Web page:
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E-Bills Don't Always Save Time

Everybody loves e-bills, it seems. People think they save time by getting them early, and companies love the cost savings from not having to print and stamp all those pesky statements. They do certainly cut down on paper and waste.

The problem is, I don't find that they save time. I can open a paper bill, pay it online, and then file it fairly quickly. With the e-bill approach, I have to click on the link to the company's website, log in, navigate to the bills/statements section, get to the right month, and then download and file it securely on my computer. I argue that the paper bill is much faster and simpler.

Part of this is the concern for privacy and security, and companies have decided that a mailed letter is secure (even though it's pretty easy to steal from someone's mailbox) while email is not secure. Therefore emails cannot contain the statement as an attachment, which would make the whole thing much easier and quicker. So people feel empowered by downloading, even if it actually takes a lot longer; somehow, it feels faster.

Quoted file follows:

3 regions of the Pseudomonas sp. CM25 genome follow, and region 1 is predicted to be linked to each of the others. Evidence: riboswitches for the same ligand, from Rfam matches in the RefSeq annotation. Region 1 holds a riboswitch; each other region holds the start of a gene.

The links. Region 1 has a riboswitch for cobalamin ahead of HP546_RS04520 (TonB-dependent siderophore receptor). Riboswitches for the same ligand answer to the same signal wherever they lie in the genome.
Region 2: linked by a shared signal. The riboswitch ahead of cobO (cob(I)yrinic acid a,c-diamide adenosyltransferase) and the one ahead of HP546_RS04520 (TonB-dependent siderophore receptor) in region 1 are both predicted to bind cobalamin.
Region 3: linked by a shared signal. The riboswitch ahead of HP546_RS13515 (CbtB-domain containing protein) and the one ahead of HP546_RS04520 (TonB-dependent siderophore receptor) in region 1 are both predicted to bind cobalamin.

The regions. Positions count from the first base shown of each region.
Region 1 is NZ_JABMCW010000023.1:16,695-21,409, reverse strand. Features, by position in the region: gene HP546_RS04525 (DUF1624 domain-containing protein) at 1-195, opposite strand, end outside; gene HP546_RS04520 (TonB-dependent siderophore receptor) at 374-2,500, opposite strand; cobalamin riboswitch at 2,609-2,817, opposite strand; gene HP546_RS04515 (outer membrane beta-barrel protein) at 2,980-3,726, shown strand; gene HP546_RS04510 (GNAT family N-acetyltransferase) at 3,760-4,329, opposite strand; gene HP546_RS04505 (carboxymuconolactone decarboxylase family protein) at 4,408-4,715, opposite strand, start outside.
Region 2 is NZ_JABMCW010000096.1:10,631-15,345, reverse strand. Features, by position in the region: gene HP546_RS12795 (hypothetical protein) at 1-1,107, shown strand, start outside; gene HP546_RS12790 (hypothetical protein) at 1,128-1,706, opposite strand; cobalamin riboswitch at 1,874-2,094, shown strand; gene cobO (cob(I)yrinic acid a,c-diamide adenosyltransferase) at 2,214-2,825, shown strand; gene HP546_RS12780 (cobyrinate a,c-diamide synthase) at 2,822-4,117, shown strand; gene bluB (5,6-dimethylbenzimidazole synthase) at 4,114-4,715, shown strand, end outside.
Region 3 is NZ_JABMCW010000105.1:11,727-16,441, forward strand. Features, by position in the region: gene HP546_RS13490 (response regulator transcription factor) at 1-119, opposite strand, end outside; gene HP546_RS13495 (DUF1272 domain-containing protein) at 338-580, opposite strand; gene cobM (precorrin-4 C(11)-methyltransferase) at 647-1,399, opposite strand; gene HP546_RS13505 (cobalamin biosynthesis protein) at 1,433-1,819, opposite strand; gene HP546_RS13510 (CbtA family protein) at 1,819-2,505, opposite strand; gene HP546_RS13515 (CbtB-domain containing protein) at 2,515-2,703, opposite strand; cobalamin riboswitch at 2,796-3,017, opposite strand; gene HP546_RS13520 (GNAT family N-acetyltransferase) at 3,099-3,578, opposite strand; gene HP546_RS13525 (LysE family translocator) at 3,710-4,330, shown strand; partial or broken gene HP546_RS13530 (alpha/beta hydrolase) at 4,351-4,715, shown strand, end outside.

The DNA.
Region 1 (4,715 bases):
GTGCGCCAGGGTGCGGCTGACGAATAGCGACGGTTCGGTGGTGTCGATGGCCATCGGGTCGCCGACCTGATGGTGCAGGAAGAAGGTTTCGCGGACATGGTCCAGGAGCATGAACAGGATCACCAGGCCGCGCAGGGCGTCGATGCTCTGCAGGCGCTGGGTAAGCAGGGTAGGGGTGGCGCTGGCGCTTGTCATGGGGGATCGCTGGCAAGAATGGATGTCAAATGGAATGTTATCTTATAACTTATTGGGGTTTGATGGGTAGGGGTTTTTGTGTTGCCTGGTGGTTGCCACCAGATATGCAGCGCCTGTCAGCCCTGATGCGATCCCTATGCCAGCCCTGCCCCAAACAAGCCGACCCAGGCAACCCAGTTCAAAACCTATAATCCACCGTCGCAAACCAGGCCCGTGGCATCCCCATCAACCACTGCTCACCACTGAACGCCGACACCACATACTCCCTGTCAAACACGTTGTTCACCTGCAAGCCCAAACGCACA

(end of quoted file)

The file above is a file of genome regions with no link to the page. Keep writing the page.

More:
This raises an interesting technological problem: because we can do something, doesn't mean we ought to. I could scan in every piece of paper in my office. I could make backup photocopies of all those documents. I could get every bill as an e-bill. But doing something because I can is poor reasoning; prudence calls for doing exactly what is required, no more and no less. In my opinion, e-bills require more energy and time than simple, efficient filing, and so I resist this latest stage to the power of the internet.

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